How Much More Can The Woodlands Keep Growing?
Construction on highway 242 flyover means more mobility in The Woodlands.
It's no surprise to the 108,000 people who live there already, but The Woodlands is growing ... and keeps growing. For some purists who love to see the wildflowers grow there in the spring, all those new arrivals might be taking some of the charm out of the master-planned community built in the 1970s.
Last week the consumer finance and investing website Nerdwallet.com crunched the numbers on 2009 to 2012 Census data on Texas and named The Woodlands the top city on the rise (Houston ranked in the 90 out of 127 cities). How come? Because of its 9 percent median income growth, 3.6 percent job growth and the fact ExxonMobil will be bringing some 10,000 or so people to nearby Springwoods Village next year.
But that's not the only reason, since the township already hosts 60 companies with nearly 30,000 employees, according to the study. And officials in The Woodlands (note, the capital "T" in the) say the vision for the area was always to grow and attract big business. Even if infrastructure needs to catch up a bit. (Sit in traffic passing through there? There's a reason for that.)
"People move faster than infrastructure," Maggy Clark, author of the nerdwallet study said. "If we look at other cities that have grown up pretty quickly one of the things you see a lot is infrastructure gets stretched pretty thin. A lot of demand on the roads."
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Three construction projects are going on at the same time, according to Bruce Tough, chairman of The Woodlands Township board of directors. There's the 242 flyover construction, Woodlands Parkway expansion. The San Jacinto River Authority has also been digging up the ground preparing the area for a surface water conversion so the growing population can get its water from Lake Conroe. "It's creating a lot of traffic, mobility issues," Tough, who's role is that of a mayor, said. "But you'll have better accessibility, at least we're getting something done."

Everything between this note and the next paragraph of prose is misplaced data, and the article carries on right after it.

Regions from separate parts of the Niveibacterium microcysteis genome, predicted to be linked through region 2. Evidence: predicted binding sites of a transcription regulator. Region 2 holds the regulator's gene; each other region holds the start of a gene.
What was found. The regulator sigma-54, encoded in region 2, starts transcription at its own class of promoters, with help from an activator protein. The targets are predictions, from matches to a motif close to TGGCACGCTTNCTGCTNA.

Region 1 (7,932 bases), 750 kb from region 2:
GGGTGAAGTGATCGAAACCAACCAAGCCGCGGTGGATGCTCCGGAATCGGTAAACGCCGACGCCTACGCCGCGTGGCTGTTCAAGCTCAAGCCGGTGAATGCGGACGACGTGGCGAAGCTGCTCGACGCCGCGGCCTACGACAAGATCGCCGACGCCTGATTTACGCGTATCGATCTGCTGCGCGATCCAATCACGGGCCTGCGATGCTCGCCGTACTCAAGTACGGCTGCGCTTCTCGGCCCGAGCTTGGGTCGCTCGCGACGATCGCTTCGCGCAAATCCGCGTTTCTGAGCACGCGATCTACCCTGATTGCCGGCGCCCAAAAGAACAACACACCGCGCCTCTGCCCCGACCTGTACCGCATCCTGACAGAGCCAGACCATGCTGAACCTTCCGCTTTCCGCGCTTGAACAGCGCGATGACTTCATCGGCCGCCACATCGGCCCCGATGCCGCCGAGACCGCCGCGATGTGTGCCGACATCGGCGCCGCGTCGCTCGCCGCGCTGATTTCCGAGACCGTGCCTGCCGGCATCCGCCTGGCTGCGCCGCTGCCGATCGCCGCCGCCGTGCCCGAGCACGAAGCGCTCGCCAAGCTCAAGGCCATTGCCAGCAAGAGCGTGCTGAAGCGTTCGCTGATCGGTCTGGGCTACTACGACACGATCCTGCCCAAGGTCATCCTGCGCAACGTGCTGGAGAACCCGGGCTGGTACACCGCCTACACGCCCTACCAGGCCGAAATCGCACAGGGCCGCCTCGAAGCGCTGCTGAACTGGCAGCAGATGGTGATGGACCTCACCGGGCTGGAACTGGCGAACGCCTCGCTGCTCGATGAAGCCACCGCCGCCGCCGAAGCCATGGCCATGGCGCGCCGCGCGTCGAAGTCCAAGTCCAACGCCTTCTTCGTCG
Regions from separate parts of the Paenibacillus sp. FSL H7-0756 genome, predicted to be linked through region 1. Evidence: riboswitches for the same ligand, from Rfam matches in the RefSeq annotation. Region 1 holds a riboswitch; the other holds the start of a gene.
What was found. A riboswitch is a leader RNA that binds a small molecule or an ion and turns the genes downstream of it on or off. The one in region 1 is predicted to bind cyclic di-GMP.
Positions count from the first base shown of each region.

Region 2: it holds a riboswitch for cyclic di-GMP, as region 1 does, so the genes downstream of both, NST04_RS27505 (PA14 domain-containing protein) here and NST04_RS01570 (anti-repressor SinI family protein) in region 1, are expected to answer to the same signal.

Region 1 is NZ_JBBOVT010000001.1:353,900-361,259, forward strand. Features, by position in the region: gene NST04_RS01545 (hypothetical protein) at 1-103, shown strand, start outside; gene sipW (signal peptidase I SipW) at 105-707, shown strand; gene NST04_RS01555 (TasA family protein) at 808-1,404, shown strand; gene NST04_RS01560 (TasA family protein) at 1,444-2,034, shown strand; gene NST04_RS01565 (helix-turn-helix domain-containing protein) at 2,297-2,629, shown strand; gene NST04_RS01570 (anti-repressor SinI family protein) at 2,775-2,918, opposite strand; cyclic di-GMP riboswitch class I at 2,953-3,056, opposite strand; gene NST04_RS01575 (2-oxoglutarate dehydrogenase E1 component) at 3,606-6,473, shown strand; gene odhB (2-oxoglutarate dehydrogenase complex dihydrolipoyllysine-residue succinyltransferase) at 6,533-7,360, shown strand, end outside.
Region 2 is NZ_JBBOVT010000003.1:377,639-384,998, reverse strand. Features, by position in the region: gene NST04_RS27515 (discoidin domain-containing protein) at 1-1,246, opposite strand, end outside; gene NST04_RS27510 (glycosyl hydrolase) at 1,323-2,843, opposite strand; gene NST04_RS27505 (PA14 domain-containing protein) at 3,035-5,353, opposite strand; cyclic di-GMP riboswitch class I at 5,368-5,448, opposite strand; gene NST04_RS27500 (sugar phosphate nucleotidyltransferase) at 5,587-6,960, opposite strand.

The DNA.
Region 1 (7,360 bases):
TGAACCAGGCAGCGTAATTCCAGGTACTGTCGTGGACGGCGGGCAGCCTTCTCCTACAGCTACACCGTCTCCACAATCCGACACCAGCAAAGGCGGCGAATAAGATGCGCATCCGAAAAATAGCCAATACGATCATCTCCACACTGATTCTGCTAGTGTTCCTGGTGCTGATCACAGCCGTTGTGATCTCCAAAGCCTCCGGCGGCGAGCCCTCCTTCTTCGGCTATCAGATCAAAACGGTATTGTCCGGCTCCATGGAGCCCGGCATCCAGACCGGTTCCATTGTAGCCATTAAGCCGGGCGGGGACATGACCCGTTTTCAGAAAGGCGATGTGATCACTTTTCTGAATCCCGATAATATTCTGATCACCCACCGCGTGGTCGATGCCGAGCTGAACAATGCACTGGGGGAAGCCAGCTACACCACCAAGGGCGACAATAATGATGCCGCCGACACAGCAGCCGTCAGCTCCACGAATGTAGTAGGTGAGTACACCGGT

Tough who recently lost the Republican nomination for state representative for District 15, said the area has been putting its own dollars into road projects because state and federal funding has been so hard to come by.
Still, The Woodlands is just following through on the idea co-created by Tough's father, Coulson, during the community's inception. "We've always known we were going to be a city of 130,000 people," Tough said.
Nick Wolda, the director of community relations for The Woodlands says the simultaneous construction is all part of that anticipated growth and attraction to the area, which he points out still has a low property tax rate under 30 cents.
It's a city in the middle of a forest. The population of people who work in town grew by 61 percent in three years. The working age population (16 and older) was 28,540 in 2009 and jumped to 46,785 in 2012. "It's telling us that there are a lot of adults moving to town," Clark said.
And that growth has been keeping real estate agents on their toes.
"We're closing more houses," Dany Merlo, a local real estate agent said. "From one year to another we have an increment of almost 12-percent growth. For us it was like a turbo charge that so many clients became interested in the area. "
Merlo's agency, Tamborrel Properties focuses mainly on the Mexican market, helping bridge the bicultural gap with people looking for homes in the area. Still he said the inventory of homes is shrinking. "This is a small place, we're 30,000 homes with more than 100,000 people," Merlo said. He said issues of parking and traffic are inevitable with this rate of growth.
"The prices have accelerated so much," Tough said. "With home values going up so much it's pricing people out of the market. There's no housing inventory. As soon as a house is built it's sold," he said.
And if The Woodlands lovefest continues, what about the future? Well, just like any city, the downtown will grow.
"The rest of the population will grow in the town center," Wolda said. The planning could include higher density residential towers overlooking the idyllic waterway cutting through the downtown.
Watch out, Houston.
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